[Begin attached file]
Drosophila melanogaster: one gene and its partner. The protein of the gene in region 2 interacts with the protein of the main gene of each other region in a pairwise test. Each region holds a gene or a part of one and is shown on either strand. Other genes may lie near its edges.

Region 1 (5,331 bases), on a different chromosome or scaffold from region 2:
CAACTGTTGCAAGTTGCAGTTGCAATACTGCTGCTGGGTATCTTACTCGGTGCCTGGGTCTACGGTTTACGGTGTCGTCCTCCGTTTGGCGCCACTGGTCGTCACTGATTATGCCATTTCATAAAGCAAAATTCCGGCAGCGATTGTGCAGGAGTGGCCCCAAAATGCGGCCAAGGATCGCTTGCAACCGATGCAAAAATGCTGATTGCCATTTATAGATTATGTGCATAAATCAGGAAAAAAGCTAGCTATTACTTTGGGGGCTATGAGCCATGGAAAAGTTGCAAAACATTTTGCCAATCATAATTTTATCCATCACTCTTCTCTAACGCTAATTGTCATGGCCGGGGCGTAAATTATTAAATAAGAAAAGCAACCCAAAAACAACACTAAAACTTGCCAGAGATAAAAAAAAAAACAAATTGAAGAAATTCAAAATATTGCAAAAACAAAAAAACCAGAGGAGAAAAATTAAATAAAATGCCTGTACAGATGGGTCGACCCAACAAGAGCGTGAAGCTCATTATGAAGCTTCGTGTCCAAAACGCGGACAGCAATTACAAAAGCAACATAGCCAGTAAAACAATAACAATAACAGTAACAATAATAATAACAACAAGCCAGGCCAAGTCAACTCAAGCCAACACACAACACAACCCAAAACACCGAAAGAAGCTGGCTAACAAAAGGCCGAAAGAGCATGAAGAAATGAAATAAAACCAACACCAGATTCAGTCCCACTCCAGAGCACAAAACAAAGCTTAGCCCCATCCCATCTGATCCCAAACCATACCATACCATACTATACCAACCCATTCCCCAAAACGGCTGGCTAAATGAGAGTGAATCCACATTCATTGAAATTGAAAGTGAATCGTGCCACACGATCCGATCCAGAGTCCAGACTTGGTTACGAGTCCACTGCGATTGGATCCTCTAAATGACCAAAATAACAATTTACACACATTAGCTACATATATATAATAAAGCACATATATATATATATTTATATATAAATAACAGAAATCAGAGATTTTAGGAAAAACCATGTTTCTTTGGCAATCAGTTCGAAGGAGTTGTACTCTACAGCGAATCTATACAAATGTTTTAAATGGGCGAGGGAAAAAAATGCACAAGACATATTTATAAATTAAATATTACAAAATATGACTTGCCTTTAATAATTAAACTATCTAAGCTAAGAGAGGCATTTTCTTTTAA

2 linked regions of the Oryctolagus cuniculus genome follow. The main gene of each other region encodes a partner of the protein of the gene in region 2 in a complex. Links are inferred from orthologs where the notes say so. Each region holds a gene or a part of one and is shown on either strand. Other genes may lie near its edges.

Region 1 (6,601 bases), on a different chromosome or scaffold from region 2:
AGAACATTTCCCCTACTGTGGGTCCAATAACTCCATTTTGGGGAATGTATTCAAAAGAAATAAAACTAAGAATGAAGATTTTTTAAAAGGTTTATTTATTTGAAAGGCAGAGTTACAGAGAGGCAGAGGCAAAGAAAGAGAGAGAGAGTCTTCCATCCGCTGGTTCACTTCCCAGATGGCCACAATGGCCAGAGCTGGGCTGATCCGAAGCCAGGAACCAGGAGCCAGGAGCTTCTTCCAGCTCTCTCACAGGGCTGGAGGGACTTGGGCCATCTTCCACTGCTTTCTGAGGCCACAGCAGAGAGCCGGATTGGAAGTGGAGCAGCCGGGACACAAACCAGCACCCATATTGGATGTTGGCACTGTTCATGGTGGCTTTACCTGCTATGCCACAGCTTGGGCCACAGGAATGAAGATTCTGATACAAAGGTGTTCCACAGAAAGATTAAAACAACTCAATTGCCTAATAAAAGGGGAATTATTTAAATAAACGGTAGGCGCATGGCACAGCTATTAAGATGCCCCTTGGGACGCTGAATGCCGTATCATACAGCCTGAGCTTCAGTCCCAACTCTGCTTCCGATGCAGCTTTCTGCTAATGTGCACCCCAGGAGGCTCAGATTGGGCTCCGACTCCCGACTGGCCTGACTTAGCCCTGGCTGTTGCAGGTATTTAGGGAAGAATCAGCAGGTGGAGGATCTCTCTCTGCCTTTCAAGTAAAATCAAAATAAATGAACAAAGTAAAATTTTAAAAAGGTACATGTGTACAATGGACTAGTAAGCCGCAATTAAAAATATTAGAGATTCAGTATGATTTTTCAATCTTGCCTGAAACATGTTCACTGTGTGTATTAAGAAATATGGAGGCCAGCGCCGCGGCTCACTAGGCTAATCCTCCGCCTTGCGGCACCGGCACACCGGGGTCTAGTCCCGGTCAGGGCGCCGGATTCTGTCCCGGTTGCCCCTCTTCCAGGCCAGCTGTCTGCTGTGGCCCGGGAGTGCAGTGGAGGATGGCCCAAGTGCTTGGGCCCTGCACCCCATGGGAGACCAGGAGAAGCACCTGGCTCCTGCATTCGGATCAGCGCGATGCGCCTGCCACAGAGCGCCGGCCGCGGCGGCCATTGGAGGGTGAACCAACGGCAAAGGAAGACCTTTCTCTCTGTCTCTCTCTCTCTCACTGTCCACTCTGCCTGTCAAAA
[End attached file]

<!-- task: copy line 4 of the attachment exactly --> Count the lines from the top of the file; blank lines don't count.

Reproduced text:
2 linked regions of the Oryctolagus cuniculus genome follow. The main gene of each other region encodes a partner of the protein of the gene in region 2 in a complex. Links are inferred from orthologs where the notes say so. Each region holds a gene or a part of one and is shown on either strand. Other genes may lie near its edges.